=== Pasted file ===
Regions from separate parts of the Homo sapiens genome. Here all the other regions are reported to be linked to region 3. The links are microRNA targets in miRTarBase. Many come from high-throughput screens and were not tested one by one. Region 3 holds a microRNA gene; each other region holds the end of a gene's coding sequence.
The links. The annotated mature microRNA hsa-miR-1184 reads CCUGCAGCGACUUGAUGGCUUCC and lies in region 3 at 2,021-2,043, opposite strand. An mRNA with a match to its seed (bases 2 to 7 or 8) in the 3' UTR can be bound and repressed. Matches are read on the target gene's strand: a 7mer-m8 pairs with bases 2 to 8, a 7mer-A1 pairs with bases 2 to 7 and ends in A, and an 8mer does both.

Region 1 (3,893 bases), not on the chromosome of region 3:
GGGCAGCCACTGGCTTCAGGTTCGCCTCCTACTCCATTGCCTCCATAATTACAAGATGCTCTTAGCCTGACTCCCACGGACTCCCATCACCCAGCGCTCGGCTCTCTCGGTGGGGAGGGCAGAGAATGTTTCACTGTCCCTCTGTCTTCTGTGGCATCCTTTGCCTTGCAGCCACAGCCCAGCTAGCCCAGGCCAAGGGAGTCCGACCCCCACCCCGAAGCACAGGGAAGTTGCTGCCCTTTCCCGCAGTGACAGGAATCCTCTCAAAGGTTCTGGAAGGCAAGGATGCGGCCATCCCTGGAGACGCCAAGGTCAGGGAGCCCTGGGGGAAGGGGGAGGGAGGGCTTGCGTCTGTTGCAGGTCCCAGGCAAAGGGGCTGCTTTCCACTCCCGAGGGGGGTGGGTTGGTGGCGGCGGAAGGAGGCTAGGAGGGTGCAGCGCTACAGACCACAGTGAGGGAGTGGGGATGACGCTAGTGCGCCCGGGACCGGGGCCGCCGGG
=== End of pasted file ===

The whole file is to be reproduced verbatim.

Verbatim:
Regions from separate parts of the Homo sapiens genome. Here all the other regions are reported to be linked to region 3. The links are microRNA targets in miRTarBase. Many come from high-throughput screens and were not tested one by one. Region 3 holds a microRNA gene; each other region holds the end of a gene's coding sequence.
The links. The annotated mature microRNA hsa-miR-1184 reads CCUGCAGCGACUUGAUGGCUUCC and lies in region 3 at 2,021-2,043, opposite strand. An mRNA with a match to its seed (bases 2 to 7 or 8) in the 3' UTR can be bound and repressed. Matches are read on the target gene's strand: a 7mer-m8 pairs with bases 2 to 8, a 7mer-A1 pairs with bases 2 to 7 and ends in A, and an 8mer does both.

Region 1 (3,893 bases), not on the chromosome of region 3:
GGGCAGCCACTGGCTTCAGGTTCGCCTCCTACTCCATTGCCTCCATAATTACAAGATGCTCTTAGCCTGACTCCCACGGACTCCCATCACCCAGCGCTCGGCTCTCTCGGTGGGGAGGGCAGAGAATGTTTCACTGTCCCTCTGTCTTCTGTGGCATCCTTTGCCTTGCAGCCACAGCCCAGCTAGCCCAGGCCAAGGGAGTCCGACCCCCACCCCGAAGCACAGGGAAGTTGCTGCCCTTTCCCGCAGTGACAGGAATCCTCTCAAAGGTTCTGGAAGGCAAGGATGCGGCCATCCCTGGAGACGCCAAGGTCAGGGAGCCCTGGGGGAAGGGGGAGGGAGGGCTTGCGTCTGTTGCAGGTCCCAGGCAAAGGGGCTGCTTTCCACTCCCGAGGGGGGTGGGTTGGTGGCGGCGGAAGGAGGCTAGGAGGGTGCAGCGCTACAGACCACAGTGAGGGAGTGGGGATGACGCTAGTGCGCCCGGGACCGGGGCCGCCGGG